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Spinning Wheels and Heads

DFG funds research project at Technische Universität Berlin and Charité – Universitätsmedizin Berlin on motion sickness in automated driving

News from May 22, 2019

Whether it is working on the computer or playing a card game with the kids – automated driving creates plenty of opportunities for activities while traveling by car. However, these cause discomfort and nausea in some people, and a typical motion sickness occurs. Researchers from Technische Universität Berlin and Charité – Universitätsmedizin Berlin are now investigating how motion sickness, or kinetosis, and automated driving are related and how to alleviate discomfort.

The scientists are now investigating how kinetosis comes about and how it can be avoided, for example, by installing technical measures such as an active chassis or active seats. The car should recognize at an early stage when a person develops symptoms of kinetosis and initiate appropriate countermeasures. It could then recommend a change in the driving style or the suspension characteristics or propose a break.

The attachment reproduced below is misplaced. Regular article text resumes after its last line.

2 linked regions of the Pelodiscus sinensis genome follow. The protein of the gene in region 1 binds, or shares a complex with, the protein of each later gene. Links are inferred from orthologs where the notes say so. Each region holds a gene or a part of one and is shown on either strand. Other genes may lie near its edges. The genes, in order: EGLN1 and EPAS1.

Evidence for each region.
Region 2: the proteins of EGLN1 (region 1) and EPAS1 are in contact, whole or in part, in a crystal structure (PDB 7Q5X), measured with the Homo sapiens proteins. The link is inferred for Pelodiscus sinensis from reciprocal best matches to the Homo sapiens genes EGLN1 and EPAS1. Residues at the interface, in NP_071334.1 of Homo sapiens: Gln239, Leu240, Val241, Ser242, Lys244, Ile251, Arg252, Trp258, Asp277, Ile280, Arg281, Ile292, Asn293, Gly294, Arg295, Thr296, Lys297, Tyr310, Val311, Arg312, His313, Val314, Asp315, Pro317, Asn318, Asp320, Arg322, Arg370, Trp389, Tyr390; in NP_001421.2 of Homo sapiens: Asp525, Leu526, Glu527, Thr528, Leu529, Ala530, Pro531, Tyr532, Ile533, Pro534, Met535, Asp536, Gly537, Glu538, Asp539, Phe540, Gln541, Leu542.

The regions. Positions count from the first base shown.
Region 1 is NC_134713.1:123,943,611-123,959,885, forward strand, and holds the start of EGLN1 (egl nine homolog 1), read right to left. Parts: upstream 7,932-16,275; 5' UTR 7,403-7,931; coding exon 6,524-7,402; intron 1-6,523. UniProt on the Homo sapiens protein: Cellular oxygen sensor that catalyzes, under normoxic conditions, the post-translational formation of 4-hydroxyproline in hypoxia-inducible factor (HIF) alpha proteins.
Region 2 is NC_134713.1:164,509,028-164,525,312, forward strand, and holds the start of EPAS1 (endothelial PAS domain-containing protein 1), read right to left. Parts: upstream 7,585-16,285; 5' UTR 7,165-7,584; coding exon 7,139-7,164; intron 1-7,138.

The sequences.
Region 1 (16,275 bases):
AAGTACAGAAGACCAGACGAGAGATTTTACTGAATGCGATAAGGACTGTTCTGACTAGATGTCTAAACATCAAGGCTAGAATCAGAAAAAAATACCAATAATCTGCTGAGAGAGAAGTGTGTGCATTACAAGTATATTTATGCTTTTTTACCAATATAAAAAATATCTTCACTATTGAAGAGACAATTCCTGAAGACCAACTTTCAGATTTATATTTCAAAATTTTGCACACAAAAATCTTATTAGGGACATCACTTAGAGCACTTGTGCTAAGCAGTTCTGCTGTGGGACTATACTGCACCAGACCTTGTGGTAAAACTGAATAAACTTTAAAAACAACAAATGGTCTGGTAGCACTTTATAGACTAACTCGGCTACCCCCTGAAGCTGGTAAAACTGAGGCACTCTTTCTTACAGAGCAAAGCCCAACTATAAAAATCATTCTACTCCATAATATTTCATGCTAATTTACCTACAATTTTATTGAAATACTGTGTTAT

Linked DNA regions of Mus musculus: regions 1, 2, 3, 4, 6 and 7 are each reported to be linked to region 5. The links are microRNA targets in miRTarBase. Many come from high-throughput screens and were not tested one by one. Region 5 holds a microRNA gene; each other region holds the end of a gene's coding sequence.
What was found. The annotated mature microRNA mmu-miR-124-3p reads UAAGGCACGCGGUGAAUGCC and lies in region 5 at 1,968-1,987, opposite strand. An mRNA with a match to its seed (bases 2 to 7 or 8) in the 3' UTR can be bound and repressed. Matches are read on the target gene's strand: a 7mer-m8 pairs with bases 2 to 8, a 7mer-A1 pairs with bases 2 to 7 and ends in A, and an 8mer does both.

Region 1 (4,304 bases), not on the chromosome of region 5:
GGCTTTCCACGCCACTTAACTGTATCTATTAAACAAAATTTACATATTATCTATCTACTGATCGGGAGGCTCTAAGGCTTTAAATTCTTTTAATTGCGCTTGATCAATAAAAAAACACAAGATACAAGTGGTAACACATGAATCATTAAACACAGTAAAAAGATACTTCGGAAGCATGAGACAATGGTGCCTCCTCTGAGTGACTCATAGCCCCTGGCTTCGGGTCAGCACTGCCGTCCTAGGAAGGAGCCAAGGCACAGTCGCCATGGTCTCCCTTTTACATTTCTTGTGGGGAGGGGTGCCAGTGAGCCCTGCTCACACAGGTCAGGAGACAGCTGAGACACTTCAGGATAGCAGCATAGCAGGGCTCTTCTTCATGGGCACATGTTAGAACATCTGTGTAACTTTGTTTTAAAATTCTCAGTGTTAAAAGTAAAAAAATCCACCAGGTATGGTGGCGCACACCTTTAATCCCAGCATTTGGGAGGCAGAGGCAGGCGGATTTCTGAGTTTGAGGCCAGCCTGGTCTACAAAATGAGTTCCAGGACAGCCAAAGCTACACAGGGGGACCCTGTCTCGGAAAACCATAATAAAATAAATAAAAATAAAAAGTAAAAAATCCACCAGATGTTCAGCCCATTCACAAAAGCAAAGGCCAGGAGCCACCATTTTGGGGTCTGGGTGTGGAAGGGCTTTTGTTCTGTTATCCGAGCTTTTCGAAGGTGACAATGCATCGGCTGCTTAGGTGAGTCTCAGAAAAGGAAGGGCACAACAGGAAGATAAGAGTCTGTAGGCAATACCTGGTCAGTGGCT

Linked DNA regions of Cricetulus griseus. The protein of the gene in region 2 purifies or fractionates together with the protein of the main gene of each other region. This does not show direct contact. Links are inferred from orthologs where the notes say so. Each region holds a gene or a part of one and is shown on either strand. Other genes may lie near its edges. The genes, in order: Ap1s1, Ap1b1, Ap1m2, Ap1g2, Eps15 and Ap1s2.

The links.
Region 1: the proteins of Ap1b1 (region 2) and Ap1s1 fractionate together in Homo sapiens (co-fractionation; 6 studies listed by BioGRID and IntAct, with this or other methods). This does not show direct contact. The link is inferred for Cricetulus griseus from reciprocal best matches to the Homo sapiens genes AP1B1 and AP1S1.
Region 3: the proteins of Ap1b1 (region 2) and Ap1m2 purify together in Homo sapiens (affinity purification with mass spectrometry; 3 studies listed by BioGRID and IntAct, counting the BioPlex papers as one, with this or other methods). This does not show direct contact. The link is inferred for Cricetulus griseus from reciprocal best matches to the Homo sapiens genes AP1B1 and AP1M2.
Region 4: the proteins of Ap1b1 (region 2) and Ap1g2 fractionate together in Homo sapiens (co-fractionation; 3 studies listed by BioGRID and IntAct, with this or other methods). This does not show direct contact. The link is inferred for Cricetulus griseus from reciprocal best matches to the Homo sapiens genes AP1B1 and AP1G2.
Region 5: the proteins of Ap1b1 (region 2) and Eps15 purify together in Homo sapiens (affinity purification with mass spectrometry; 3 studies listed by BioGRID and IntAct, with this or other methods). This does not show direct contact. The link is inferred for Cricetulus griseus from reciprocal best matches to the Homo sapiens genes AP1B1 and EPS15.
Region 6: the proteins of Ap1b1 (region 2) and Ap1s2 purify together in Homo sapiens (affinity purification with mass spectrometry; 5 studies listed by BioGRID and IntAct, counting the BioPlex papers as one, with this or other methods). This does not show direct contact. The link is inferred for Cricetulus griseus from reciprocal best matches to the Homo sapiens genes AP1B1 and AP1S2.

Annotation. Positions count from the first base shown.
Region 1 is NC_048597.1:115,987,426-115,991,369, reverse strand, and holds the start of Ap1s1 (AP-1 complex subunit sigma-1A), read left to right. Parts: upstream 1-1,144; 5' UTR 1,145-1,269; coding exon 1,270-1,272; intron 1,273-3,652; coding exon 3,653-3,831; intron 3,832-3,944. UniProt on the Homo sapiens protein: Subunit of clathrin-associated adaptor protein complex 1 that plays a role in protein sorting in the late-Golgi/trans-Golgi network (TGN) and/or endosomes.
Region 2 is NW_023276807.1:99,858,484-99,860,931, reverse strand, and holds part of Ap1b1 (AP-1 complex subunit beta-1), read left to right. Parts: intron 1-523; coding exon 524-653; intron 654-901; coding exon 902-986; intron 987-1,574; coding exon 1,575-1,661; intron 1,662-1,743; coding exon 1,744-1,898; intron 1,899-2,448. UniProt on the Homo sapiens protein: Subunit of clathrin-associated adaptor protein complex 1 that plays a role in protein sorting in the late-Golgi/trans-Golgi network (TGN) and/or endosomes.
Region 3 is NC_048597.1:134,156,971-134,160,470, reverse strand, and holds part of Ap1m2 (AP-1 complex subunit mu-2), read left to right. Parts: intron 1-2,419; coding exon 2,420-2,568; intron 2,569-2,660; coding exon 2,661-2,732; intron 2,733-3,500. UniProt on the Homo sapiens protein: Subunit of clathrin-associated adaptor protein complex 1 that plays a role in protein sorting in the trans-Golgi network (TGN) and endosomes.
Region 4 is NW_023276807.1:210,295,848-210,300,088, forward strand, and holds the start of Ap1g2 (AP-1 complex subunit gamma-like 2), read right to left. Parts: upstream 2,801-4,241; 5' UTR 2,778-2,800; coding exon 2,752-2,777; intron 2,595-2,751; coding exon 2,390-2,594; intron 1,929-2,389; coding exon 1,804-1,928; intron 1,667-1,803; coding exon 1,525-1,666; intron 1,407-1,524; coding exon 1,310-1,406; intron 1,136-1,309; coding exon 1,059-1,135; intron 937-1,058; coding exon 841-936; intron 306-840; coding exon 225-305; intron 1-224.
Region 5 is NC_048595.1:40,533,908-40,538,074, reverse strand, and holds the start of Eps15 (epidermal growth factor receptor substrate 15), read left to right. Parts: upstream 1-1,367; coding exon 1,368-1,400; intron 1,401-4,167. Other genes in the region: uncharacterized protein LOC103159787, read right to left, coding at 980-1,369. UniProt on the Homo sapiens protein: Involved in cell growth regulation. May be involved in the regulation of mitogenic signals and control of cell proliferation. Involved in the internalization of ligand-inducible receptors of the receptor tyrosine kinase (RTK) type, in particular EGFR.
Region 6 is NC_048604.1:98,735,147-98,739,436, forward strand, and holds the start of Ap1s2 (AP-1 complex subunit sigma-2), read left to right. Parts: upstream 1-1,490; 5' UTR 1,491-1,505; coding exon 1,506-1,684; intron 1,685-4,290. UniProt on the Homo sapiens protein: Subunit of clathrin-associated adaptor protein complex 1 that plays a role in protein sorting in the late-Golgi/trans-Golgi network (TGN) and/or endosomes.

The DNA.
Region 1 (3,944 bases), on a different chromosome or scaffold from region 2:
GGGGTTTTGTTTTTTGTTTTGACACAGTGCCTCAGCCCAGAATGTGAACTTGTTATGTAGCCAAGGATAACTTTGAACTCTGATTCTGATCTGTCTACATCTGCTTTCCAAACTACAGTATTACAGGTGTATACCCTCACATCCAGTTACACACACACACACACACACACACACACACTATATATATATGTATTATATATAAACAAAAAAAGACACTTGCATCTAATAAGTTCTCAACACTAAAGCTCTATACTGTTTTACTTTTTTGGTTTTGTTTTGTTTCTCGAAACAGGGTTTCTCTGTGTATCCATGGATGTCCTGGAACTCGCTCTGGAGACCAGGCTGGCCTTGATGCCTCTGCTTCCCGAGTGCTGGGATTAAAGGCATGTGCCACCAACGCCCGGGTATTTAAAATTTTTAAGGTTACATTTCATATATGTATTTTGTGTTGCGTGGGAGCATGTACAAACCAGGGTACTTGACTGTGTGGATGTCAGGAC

The research project is being funded by the German Research Foundation (DFG) with roughly 700,000 euros for three years and is expected to increase acceptance of the new technology. The joint project of Technische Universität Berlin and Charité pursues an interdisciplinary approach. It is headed by Professor Steffen Müller, head of the Department of Automotive Engineering of Technische Universität Berlin. Dr. Uwe Schönfeld from the Department of Otolaryngology at the Charité Benjamin Franklin campus heads the Charité subproject. With this project the partner institutions are further expanding their collaboration in research. The researchers hope that their scientific findings will be used by automotive companies to implement these functions and systems in their products in order to prevent travel sickness.

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